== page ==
U.S. financial institutions have been given permission to process humanitarian payments that intersect with the Central Bank of Iran, days after the Islamic Republic began reeling from a deadly outbreak of the coronavirus disease.
A general license issued by the Treasury Department on Thursday restores U.S. lenders’ ability to handle funds for medicine, medical devices and other humanitarian goods bound for Iran that had been permitted until September 2019, when the White House targeted CBI with an especially strict counterterrorism authority, Executive Order 13224.
The exemption also allows foreign lenders to facilitate the same trade without risking the loss of access to the U.S. financial system, according to guidance that the department’s Office of Foreign Assets Control, or OFAC, published in conjunction with the general license.
All other financial dealings with CBI remain the target of sweeping restrictions triggered by E.O. 13224, as well as the institution’s addition to OFAC’s list of Specially Designated Nationals, or SDNs, in November 2018, after the U.S. withdrew from a global nuclear accord.
OFAC separately disclosed that it has formalized a mechanism with Switzerland through which Swiss banks will not incur U.S. secondary sanctions for transactions tied to shipments of food and medicine to Iran, as long as they conduct enhanced due diligence to ensure that those goods are not diverted to the benefit of the Iranian regime.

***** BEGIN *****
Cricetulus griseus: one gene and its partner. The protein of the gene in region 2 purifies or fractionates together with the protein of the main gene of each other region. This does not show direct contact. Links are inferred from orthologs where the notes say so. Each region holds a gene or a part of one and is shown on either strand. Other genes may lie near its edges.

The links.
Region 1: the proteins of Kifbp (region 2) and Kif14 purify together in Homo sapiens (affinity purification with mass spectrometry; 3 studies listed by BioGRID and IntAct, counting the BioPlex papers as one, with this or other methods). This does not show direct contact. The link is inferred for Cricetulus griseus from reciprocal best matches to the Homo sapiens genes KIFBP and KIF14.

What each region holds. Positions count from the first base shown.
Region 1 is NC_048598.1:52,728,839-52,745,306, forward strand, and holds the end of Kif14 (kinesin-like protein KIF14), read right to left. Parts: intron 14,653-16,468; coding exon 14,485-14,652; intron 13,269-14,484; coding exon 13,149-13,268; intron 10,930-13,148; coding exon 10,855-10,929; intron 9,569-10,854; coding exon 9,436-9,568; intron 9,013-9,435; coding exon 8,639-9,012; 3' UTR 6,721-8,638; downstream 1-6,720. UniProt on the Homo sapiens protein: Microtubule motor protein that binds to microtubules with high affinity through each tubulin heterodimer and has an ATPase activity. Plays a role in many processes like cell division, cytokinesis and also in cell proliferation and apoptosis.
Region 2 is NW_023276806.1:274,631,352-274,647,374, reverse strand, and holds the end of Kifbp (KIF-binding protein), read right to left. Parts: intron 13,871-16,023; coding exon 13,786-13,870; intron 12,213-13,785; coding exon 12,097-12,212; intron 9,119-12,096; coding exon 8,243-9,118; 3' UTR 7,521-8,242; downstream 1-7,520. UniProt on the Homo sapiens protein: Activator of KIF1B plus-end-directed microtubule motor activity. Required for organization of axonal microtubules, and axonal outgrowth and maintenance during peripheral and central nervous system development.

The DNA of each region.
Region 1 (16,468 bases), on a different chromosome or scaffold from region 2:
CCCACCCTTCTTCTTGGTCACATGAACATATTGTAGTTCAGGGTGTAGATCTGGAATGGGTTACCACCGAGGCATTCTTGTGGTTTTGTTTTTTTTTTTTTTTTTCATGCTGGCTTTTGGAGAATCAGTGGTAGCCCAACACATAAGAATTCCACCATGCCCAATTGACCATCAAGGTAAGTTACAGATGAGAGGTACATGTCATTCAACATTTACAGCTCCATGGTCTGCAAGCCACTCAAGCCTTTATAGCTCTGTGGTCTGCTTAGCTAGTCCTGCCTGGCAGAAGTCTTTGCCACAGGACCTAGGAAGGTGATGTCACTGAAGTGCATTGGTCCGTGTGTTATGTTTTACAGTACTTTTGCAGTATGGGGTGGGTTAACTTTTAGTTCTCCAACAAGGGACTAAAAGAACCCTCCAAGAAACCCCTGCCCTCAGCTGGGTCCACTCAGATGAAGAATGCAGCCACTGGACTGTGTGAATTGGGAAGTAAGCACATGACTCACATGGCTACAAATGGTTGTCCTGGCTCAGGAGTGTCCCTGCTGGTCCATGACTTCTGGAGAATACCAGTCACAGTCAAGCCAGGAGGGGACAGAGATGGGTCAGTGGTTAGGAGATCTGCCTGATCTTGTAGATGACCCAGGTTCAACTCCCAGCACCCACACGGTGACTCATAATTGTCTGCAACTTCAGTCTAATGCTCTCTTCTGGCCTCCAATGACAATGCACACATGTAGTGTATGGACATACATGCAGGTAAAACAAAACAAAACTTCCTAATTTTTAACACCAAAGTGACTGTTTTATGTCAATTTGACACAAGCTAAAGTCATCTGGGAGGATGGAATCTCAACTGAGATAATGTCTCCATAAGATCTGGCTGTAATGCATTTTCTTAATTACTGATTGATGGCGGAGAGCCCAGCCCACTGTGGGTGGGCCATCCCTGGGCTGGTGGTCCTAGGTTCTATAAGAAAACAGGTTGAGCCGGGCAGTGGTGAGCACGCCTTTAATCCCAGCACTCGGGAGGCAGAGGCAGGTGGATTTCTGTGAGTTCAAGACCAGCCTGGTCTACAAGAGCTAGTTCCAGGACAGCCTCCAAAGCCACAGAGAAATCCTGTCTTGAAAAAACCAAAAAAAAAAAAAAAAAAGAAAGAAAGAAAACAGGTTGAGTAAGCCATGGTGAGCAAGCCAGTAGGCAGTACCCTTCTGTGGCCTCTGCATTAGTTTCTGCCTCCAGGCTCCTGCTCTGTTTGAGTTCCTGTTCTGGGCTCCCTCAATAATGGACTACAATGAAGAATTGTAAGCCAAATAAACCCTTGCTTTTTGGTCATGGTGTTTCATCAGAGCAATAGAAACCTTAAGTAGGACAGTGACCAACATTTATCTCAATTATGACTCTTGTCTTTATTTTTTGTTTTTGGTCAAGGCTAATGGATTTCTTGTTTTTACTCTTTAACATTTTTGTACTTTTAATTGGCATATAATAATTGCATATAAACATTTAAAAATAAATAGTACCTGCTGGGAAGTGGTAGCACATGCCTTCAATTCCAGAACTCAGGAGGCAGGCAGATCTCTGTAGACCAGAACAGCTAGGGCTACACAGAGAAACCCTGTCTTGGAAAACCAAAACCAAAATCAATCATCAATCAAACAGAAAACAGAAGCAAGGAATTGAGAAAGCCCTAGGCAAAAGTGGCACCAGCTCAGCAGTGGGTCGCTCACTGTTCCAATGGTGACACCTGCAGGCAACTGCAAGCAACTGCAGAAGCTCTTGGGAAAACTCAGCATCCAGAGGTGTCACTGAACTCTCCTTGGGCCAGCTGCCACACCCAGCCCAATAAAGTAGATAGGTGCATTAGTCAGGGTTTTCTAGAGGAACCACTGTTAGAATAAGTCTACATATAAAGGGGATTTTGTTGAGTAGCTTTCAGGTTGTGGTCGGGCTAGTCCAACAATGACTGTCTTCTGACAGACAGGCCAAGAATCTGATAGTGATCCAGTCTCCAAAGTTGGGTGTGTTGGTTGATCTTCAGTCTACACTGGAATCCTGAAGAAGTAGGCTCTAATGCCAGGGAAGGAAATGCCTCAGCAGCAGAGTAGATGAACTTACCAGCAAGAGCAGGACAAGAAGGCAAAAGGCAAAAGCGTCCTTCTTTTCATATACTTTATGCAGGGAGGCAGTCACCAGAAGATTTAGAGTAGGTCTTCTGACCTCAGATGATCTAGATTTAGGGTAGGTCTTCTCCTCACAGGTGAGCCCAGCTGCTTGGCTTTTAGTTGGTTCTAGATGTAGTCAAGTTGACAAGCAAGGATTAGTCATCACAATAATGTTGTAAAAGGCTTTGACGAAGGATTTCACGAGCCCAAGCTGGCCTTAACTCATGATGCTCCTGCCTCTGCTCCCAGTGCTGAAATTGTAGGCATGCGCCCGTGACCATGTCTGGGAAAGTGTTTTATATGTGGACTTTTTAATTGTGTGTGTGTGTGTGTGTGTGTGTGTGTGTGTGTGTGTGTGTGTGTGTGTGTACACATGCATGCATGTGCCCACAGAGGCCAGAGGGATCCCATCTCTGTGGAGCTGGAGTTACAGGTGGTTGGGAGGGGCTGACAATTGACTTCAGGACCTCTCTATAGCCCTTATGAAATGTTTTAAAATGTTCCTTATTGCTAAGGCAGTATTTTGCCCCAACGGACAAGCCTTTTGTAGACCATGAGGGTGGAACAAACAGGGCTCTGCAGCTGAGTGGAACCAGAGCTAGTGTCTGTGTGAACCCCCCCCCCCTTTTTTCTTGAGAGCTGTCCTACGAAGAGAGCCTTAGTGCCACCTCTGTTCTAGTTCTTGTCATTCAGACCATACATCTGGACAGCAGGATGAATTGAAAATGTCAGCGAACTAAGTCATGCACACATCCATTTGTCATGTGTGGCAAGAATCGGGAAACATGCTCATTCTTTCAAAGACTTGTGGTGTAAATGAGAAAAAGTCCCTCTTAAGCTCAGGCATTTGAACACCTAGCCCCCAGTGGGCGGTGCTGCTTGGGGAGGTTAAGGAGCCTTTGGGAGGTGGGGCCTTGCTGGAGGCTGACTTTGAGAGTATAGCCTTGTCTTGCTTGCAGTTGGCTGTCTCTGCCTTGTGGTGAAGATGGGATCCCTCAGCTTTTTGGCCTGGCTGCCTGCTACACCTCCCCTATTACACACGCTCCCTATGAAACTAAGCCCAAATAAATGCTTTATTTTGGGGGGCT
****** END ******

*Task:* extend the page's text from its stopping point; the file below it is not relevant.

On Jan 27, an unidentified Alpine lender processed a €2.3 million payment for exports of anti-cancer medication to Iran in a test run of the mechanism, the Swiss Humanitarian Trade Arrangement, or SHTA. U.S. authorities said they are willing to develop similar mechanisms with other countries and financial institutions.
“It appears that CBI had to be involved somehow in SHTA and thus the GL [general license] was necessary,” said Erich Ferrari, a sanctions attorney in Washington, D.C. “I actually do believe this could move the needle substantially.”
OFAC on Thursday did not explicitly reference the COVID-19 epidemic in Iran, which has thus far infected more than 250 people, including two lawmakers and two senior government officials, and killed at least 26.
The timing of the license, however, suggests an attempt to dispel claims that U.S. sanctions have hamstrung Iran’s response to the crisis, as well as broader concerns that using E.O. 13224 against CBI unfairly impacts the Iranian people, said Farhad Alavi, an attorney with Akrivis Law Group in Washington, D.C.
The outcome of OFAC’s relaxation of the executive order depends on whether banks and exporters learn of the opportunity and take interest in it.
“Frankly, there are less reported but perhaps more serious internal issues in Iran,” Alavi wrote in an email to ACAMS moneylaundering.com. “Will they [Iranian authorities] reduce the red tape that also keeps a large part of these humanitarian goods out?”
On Feb. 21, the Financial Action Task Force reinstituted all of its previously suspended countermeasures against Iran—including its call for nations to ban the provision of correspondent accounts to Iranian lenders—after the country failed to address lapses in its anti-money laundering regime by the group’s deadline.
Contact Valentina Pasquali at firstname.lastname@example.org
|Source:||U.S.: OFAC , Iran|
|Document Date:||February 27, 2020|